Monday 19 April 2010

Ceasefire in the spud wars

After some very bad press for Peak of the Market, with the comments section on every story I saw vehemently against Peak's behaviour, Peak has backed down. Writes the Potato Coalition:
The agreement includes:
  • A complete 5 acre exemption for small potato producers
  • A complete 1 acre exemption for small root crop producers
  • Growers under these exemptions may sell year round to all Farmers Markets, small independent retail, road side stands and restaurants.
  • This is a complete exemption that will require no permits or regulatory procedures from Peak of the Market.
  • The parties will meet in consultation to discuss any future issues
Unfortunately, my prior links to the Potato Coalition's blog are now broken; they've taken down all of their old content.

I wonder if Peak was scared they'd lose their cartel position over this. Allowing a small competitive fringe avoids some bad press while ensuring that any of those less-than-5-acre growers can never grow into a real competitive threat without joining the cartel.

Update: Erin has more here.
A group of farmers, retailers, and other concerned parties got together about 3 weeks ago to fight the crippling regulations. We formed the Potato Coalition of Manitoba, and I was a part of the main organizing committee. I have just spent a VERY busy 3 weeks in meetings, working with farmers to hear their concerns, and writing up a proposal for Peak. We received immense public support, which we believe forced Peak's hand. We met with Peak of the Market on Friday at 1 pm, where after a 20 minute meeting, Peak agreed to repeal the current regulations, advise to Marketing council to enact new regulations that are much more open, and agreed to work with our group, me specifically, to re-write the regulations to be more inclusive.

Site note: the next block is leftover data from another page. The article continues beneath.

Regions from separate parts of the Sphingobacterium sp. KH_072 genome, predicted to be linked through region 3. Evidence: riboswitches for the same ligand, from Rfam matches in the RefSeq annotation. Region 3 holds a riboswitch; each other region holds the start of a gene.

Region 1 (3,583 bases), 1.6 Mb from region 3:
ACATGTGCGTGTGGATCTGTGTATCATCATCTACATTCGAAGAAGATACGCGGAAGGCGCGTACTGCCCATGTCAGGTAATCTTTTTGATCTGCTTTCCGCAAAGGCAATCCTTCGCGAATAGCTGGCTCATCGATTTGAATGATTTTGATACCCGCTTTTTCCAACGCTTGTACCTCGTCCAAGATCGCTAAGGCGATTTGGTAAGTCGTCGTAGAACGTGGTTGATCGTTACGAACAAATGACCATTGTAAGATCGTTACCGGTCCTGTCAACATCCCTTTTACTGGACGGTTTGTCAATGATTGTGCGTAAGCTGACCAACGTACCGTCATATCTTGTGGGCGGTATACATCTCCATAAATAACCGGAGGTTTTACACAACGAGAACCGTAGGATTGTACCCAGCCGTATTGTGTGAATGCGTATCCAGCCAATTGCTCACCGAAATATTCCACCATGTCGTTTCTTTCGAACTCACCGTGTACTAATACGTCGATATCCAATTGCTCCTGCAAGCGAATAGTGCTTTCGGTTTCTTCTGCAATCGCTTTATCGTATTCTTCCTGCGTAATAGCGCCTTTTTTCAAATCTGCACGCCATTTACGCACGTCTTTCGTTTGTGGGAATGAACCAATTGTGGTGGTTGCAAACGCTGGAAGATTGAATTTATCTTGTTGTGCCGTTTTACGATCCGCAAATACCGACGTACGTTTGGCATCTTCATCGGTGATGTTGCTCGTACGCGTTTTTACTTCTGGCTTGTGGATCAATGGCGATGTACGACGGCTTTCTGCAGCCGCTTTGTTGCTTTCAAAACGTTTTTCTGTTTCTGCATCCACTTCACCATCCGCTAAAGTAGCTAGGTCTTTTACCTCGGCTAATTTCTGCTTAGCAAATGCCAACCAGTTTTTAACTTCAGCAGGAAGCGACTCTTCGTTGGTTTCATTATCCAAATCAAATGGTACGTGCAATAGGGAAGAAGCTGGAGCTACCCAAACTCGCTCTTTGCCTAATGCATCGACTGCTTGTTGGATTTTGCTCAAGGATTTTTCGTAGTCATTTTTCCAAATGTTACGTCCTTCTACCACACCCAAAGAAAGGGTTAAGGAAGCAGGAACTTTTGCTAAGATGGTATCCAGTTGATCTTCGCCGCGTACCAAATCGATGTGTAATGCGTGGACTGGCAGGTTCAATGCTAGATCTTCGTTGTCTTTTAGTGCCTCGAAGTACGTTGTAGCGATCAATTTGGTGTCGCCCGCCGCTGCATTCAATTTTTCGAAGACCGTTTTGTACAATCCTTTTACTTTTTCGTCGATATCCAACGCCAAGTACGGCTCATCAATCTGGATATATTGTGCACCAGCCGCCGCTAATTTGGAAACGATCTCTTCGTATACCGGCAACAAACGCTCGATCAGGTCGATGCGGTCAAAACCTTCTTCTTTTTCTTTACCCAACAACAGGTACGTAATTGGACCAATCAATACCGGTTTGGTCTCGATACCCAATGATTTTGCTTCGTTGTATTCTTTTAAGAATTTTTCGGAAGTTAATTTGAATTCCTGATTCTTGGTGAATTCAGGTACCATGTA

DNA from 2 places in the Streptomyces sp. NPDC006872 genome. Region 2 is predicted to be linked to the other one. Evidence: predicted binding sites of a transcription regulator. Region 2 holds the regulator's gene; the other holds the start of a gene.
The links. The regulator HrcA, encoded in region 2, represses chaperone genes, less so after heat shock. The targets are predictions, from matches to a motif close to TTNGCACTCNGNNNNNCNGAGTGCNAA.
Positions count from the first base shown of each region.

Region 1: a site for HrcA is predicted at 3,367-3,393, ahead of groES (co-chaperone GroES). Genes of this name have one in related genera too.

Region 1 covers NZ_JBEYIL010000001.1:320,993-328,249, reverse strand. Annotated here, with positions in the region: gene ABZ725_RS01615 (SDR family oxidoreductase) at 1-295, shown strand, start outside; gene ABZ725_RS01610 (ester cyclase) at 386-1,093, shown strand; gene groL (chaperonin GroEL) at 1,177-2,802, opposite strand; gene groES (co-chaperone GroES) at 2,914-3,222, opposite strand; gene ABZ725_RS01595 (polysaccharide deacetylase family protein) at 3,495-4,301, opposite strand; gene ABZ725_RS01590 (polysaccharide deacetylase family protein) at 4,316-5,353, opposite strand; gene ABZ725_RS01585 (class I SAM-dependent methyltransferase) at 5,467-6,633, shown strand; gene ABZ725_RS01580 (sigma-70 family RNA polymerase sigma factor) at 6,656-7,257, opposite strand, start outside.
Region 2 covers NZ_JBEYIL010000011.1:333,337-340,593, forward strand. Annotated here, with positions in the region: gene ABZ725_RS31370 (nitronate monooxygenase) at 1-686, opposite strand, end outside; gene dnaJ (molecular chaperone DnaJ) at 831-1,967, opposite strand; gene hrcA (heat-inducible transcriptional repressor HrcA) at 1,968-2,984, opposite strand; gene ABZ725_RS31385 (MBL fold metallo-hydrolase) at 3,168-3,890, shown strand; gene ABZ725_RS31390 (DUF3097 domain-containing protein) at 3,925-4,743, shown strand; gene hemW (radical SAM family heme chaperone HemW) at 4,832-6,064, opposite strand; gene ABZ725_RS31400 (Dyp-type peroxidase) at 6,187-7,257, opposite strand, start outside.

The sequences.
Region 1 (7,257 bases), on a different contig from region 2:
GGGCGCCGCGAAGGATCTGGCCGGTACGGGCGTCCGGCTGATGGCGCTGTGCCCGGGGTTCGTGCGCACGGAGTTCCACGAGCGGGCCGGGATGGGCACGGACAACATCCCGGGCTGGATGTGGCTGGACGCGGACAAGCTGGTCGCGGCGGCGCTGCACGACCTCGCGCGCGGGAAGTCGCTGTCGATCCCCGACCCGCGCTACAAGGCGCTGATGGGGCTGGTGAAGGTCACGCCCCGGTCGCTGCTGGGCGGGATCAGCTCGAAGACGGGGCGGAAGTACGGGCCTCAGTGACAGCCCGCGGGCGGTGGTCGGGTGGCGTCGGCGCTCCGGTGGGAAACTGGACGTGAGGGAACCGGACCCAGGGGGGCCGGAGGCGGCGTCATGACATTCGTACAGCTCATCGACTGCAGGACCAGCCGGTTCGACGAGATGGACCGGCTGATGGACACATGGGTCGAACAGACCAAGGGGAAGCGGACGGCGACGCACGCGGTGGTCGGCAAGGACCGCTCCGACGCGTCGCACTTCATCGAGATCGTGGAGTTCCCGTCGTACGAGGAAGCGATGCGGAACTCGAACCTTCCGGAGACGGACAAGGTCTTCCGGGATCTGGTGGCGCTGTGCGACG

I am beyond thrilled with the response that we received and am very much hoping that this decision on the part of Peak will usher in a new era of Marketing Boards working to support small farmers. I am thrilled that you the public who has less of a personal stake in this issue spent time writing to the minister and the powers that be as really this is what forced the hand of change.
And she points to a few looming issues:
The province of Manitoba in a misguided attempt make our food system "safer" may soon be disallowing farmers from keeping their potato seed. This will of course, reduce the number of varieties of potatoes available, and thus reduce agricultural biodiversity in the province.

The province of Manitoba is also attempting to shut down the elk farming business in Manitoba, once again in a misguided attempt to make our food system "safer"
Manitoba visitors to New Zealand, especially the farm folks where I grew up, would do well to see the paddocks of farmed deer here being raised....


  1. .. your parents named their kids Eric and Erin?

  2. That's always bothered her; hasn't bothered me. Perhaps its more embarrassing being associated with me than vice versa. Parents claim it never occurred to them on naming her that the names might be a bit close together.

  3. I think that's really funny! Your sister steaming because she shares a name so close to her brother, and you good with it :)

    Too bad she never took up economics. It would be kinda funny to see both names as co-authors on an economic paper (like 2 peas in a pod).

    I work with a guy called James Harris and we're forever getting emails / phone calls and even invoices sent to the other. To make things worse, we used to work in the same team together.

  4. Erin wouldn't put up well with academia. I'd put fair odds on one year before she'd bring a machine gun to Faculty meetings. Me, I just shout a bit.